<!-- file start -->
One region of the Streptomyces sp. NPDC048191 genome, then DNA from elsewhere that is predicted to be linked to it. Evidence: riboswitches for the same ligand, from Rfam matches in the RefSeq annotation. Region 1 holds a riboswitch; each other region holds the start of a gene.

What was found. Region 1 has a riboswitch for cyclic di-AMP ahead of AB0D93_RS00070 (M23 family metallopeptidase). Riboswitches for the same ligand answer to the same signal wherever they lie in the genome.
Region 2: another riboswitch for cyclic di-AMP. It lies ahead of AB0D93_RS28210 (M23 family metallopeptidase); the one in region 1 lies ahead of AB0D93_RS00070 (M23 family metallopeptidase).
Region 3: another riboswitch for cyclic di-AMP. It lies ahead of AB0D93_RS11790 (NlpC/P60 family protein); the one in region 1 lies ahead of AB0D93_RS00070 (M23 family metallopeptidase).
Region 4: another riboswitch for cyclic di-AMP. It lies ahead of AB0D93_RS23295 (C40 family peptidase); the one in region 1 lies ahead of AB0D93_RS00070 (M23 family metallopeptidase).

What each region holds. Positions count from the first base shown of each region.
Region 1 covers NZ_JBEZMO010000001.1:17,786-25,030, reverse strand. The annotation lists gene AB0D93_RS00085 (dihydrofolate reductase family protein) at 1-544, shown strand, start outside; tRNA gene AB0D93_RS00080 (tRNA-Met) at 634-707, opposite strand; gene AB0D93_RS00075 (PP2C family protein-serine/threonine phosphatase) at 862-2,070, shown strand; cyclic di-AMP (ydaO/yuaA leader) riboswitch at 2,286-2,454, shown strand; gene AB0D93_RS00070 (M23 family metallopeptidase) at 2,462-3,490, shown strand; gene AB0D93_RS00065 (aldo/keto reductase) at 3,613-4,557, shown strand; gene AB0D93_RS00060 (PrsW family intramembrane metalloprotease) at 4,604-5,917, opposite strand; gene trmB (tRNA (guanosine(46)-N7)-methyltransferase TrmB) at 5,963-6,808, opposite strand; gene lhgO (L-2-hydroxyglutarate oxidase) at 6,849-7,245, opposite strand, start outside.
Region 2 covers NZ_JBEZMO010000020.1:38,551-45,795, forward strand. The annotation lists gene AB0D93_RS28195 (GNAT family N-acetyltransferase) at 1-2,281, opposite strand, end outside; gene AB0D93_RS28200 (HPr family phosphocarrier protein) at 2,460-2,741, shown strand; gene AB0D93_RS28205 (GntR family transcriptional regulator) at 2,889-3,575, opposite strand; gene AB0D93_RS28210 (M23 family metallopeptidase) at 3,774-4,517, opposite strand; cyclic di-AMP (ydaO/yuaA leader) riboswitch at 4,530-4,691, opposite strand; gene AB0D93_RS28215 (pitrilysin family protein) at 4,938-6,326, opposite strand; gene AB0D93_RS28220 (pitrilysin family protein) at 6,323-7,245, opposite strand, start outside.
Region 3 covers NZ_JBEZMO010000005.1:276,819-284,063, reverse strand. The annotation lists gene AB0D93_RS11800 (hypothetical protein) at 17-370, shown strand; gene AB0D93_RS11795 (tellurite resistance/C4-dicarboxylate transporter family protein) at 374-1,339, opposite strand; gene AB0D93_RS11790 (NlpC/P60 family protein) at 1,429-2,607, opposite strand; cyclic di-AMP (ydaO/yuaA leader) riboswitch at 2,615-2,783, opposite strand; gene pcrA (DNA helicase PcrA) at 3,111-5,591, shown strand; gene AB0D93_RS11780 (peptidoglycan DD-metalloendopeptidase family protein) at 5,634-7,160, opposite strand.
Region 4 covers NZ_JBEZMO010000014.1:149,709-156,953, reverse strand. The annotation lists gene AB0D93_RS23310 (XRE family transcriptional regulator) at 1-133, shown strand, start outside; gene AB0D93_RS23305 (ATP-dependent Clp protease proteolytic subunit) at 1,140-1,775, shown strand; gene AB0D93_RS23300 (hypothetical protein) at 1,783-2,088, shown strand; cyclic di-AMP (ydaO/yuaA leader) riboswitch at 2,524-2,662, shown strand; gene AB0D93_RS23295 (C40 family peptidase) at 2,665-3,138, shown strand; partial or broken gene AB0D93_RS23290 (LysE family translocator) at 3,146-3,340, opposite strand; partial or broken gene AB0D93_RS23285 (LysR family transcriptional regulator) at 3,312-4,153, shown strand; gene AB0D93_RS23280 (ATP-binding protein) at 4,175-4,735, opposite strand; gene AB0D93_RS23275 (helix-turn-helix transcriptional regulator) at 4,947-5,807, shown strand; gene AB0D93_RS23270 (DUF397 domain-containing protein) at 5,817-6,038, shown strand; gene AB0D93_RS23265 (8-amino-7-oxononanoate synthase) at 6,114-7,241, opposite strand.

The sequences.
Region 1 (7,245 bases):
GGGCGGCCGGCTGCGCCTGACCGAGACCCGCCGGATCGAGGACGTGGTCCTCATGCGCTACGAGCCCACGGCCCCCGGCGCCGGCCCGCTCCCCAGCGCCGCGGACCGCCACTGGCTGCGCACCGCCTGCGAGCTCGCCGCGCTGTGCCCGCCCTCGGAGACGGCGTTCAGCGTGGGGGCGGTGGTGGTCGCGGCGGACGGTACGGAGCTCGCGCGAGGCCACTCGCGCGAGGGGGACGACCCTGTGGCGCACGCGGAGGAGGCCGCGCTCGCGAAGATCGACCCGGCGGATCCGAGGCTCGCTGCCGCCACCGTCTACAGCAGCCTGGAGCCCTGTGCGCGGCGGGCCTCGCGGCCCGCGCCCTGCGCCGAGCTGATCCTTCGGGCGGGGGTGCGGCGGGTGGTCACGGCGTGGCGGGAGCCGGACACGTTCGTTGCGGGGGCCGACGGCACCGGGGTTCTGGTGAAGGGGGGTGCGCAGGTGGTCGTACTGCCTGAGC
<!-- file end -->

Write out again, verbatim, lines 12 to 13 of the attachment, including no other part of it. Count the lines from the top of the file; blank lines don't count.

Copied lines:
Region 1 (7,245 bases):
GGGCGGCCGGCTGCGCCTGACCGAGACCCGCCGGATCGAGGACGTGGTCCTCATGCGCTACGAGCCCACGGCCCCCGGCGCCGGCCCGCTCCCCAGCGCCGCGGACCGCCACTGGCTGCGCACCGCCTGCGAGCTCGCCGCGCTGTGCCCGCCCTCGGAGACGGCGTTCAGCGTGGGGGCGGTGGTGGTCGCGGCGGACGGTACGGAGCTCGCGCGAGGCCACTCGCGCGAGGGGGACGACCCTGTGGCGCACGCGGAGGAGGCCGCGCTCGCGAAGATCGACCCGGCGGATCCGAGGCTCGCTGCCGCCACCGTCTACAGCAGCCTGGAGCCCTGTGCGCGGCGGGCCTCGCGGCCCGCGCCCTGCGCCGAGCTGATCCTTCGGGCGGGGGTGCGGCGGGTGGTCACGGCGTGGCGGGAGCCGGACACGTTCGTTGCGGGGGCCGACGGCACCGGGGTTCTGGTGAAGGGGGGTGCGCAGGTGGTCGTACTGCCTGAGC